Stabilisation - critical success factors
Pavement recycling and stabilisation is very effective when done well but can fail dramatically if done badly. Accordingly, to mitigate risks, best practice methods impose controls on:
Often the most challenging aspect is optimising the binder quantity. Too little binder will yield inadequate material performance gain; too much may result in unacceptable shrinkage cracking. In Australia, stabilised base layers are often designed to be ‘lightly-bound’ (28d UCS 1-2MPa) to mitigate shrinkage cracking effects. Renolith 2.0 admixture enables heavily bound layers with low risk of shrinkage cracking. This assists the construction process significantly:
Renolith 2.0 admixture also lubricates the mix, reducing the compaction effort required. Hence, lighter compaction plant can be used.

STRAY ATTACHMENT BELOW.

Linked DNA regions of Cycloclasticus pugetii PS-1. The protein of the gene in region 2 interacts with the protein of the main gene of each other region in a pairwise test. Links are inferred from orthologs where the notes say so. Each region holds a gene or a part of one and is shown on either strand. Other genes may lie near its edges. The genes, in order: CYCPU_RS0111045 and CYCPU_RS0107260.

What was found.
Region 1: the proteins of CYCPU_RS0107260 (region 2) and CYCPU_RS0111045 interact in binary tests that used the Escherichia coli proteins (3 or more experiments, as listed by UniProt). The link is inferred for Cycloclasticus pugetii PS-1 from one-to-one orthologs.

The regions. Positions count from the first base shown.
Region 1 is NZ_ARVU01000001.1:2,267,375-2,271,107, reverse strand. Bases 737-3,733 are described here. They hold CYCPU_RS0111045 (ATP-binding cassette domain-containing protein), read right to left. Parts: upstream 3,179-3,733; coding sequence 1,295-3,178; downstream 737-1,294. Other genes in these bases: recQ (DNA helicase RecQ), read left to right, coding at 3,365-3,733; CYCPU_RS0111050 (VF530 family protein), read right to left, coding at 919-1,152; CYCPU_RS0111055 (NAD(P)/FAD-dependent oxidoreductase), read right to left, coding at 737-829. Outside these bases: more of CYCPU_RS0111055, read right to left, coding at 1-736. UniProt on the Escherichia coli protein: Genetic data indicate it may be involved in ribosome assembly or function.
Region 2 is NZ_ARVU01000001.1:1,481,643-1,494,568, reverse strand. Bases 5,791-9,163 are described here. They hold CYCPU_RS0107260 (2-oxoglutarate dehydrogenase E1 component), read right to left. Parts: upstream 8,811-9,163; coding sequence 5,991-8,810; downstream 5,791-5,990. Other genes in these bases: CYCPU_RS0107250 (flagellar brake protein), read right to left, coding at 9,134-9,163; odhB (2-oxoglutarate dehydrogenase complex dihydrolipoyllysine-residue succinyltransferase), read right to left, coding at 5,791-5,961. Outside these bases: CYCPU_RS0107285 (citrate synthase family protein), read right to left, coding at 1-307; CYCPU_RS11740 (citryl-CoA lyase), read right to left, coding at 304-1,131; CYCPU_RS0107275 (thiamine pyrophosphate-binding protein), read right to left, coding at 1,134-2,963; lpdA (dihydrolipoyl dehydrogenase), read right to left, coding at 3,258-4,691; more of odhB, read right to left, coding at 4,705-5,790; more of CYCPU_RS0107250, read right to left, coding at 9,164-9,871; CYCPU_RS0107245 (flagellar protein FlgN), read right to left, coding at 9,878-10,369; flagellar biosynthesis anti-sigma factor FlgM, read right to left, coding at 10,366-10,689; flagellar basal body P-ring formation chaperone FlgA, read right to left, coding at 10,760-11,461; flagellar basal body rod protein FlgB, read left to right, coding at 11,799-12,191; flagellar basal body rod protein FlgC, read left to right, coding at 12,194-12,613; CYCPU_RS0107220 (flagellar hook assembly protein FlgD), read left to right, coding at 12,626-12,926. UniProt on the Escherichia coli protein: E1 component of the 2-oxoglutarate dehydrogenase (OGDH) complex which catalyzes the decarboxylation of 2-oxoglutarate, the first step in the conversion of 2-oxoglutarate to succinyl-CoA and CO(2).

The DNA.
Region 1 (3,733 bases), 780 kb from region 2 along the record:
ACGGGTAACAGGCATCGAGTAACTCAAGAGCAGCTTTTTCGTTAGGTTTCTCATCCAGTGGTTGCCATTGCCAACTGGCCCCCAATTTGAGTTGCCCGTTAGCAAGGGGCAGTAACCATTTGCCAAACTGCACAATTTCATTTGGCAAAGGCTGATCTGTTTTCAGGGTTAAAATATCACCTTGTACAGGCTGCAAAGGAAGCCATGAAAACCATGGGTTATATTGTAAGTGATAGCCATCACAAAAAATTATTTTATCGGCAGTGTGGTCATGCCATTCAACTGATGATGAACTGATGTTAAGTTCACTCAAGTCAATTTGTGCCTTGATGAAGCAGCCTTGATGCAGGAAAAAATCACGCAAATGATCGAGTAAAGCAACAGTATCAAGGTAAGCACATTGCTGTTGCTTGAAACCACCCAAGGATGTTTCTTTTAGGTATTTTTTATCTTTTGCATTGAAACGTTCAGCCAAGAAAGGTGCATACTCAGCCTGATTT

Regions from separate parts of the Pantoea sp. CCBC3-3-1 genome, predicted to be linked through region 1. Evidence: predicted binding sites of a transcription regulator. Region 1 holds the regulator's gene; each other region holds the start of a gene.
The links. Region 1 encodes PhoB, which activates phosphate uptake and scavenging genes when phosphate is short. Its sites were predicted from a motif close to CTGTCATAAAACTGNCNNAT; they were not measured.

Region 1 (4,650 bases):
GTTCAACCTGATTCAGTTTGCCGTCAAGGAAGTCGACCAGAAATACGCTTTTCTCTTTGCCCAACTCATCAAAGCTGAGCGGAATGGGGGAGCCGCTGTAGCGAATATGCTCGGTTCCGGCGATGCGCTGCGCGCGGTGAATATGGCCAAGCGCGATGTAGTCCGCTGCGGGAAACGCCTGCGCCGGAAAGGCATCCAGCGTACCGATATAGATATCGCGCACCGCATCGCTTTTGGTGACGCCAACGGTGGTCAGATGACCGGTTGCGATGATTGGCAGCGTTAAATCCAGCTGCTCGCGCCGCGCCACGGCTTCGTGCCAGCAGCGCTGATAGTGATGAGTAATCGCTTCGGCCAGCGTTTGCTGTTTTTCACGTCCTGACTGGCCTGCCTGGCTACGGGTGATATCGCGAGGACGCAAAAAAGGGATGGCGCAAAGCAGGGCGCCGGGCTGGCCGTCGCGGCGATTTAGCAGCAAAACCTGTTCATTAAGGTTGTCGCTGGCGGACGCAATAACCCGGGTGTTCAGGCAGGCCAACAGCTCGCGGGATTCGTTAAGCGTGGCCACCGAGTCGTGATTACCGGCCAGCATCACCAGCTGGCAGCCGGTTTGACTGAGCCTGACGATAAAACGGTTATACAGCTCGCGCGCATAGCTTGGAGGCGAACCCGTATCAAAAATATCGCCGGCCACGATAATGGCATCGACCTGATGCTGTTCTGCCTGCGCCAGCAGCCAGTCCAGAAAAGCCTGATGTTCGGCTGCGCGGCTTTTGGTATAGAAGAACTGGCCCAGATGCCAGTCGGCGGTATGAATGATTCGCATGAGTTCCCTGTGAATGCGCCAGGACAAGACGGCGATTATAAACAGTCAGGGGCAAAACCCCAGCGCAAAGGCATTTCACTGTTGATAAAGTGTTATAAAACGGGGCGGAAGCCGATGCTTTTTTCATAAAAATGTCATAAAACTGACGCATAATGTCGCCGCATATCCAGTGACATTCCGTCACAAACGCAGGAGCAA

Stabilisers can be self-propelled or tractor towed, light or heavy, premium or budget brands. There is a huge difference in the capital costs.
Figure 2: Premium vs budget stabilisers
A simple tractor stabiliser attachment with power take-off (PTO) and hydraulic height adjustment via 3-point hitch can be acquired for less than USD $2000. Such a machine would not meet the MRTS07B specification and has a low production rate compared to a heavy stabiliser. Nonetheless, it is likely to be adequate for simple road construction. The working pace would need to be constrained to ensure thorough mixing. Often the mixing stages are the limiting factor on pavement production rate, so concurrent operation of two or more tractors with stabiliser attachments may be optimal.